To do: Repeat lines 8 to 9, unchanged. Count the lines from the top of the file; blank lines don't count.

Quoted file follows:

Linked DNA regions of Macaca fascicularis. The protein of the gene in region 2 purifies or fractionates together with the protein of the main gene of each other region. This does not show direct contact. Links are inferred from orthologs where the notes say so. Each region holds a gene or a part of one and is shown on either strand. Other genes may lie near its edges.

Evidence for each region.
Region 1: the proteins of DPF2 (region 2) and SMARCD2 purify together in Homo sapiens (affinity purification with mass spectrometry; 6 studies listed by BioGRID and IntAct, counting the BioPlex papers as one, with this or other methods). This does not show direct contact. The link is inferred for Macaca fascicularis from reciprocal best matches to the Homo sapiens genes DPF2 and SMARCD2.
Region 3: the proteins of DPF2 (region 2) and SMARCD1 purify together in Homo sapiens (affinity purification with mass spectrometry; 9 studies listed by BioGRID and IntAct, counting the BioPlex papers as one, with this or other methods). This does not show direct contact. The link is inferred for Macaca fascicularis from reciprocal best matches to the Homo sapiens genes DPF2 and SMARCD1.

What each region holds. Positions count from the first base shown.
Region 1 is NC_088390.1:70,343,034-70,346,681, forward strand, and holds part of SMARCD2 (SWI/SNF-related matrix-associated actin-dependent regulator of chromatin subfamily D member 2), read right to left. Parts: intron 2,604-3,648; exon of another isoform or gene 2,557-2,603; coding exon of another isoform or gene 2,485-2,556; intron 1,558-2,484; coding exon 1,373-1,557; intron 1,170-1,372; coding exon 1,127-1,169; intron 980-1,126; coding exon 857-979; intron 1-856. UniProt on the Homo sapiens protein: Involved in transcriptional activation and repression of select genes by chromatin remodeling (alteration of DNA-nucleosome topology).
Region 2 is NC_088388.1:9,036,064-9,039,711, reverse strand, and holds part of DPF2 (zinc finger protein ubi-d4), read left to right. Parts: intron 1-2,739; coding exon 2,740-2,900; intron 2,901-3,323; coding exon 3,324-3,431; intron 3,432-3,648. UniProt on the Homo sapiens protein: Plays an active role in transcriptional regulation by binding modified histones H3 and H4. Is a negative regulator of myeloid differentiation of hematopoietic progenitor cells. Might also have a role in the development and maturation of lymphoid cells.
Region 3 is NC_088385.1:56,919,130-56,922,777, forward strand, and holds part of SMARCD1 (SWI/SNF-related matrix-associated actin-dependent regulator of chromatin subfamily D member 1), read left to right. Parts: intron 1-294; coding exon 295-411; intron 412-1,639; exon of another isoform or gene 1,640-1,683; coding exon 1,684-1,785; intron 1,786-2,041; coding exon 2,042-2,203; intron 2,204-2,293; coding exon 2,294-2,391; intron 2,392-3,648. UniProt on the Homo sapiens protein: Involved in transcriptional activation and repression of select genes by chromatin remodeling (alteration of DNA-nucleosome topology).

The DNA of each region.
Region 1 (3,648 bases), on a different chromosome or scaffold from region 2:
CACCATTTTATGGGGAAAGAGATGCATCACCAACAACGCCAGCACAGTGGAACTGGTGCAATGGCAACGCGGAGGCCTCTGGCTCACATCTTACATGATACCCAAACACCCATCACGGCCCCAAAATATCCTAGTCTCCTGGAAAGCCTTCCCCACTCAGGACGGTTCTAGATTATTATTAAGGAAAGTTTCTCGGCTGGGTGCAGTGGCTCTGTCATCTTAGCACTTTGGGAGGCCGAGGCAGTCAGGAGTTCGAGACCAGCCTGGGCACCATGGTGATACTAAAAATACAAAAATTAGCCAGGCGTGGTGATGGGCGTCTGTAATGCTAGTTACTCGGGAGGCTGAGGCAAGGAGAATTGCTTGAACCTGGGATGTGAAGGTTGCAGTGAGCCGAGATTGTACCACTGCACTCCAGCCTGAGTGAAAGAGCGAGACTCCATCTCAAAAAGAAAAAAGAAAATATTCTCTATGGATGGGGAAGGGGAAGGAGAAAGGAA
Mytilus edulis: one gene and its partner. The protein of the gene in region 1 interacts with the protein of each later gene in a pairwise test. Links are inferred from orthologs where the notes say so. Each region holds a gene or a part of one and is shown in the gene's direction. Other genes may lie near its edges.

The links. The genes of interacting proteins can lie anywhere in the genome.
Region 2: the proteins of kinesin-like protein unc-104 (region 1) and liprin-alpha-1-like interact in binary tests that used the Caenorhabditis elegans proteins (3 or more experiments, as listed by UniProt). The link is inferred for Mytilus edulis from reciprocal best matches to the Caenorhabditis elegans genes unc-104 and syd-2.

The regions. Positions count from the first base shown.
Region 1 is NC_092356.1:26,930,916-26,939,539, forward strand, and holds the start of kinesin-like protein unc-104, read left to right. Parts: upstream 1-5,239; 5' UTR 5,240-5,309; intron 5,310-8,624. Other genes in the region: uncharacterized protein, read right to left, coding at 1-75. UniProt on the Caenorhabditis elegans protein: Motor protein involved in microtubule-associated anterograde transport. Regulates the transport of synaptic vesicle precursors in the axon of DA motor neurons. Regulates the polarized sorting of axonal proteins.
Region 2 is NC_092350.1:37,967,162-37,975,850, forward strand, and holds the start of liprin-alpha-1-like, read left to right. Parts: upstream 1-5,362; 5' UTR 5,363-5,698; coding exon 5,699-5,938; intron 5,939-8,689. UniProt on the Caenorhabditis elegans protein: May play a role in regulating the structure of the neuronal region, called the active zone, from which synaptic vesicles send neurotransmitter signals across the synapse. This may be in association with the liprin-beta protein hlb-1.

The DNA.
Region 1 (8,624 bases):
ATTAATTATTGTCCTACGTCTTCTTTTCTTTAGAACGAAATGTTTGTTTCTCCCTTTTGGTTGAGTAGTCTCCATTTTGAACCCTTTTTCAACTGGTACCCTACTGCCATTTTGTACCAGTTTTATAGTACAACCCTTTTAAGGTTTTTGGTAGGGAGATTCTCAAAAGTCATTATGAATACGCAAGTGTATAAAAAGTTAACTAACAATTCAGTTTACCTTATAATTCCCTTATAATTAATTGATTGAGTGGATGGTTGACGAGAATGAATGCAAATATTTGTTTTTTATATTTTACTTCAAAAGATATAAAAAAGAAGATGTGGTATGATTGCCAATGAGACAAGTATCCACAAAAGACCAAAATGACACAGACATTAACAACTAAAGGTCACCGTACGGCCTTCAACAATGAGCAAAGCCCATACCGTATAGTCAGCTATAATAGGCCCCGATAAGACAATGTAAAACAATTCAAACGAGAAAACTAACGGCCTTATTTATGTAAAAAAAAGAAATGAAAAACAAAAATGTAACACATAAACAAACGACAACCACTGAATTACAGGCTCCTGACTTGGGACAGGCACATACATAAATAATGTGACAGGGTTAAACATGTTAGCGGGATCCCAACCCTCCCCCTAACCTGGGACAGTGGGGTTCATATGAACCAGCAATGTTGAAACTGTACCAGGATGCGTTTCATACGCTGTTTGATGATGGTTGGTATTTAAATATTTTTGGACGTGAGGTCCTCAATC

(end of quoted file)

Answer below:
Region 3 is NC_088385.1:56,919,130-56,922,777, forward strand, and holds part of SMARCD1 (SWI/SNF-related matrix-associated actin-dependent regulator of chromatin subfamily D member 1), read left to right. Parts: intron 1-294; coding exon 295-411; intron 412-1,639; exon of another isoform or gene 1,640-1,683; coding exon 1,684-1,785; intron 1,786-2,041; coding exon 2,042-2,203; intron 2,204-2,293; coding exon 2,294-2,391; intron 2,392-3,648. UniProt on the Homo sapiens protein: Involved in transcriptional activation and repression of select genes by chromatin remodeling (alteration of DNA-nucleosome topology).

The DNA of each region.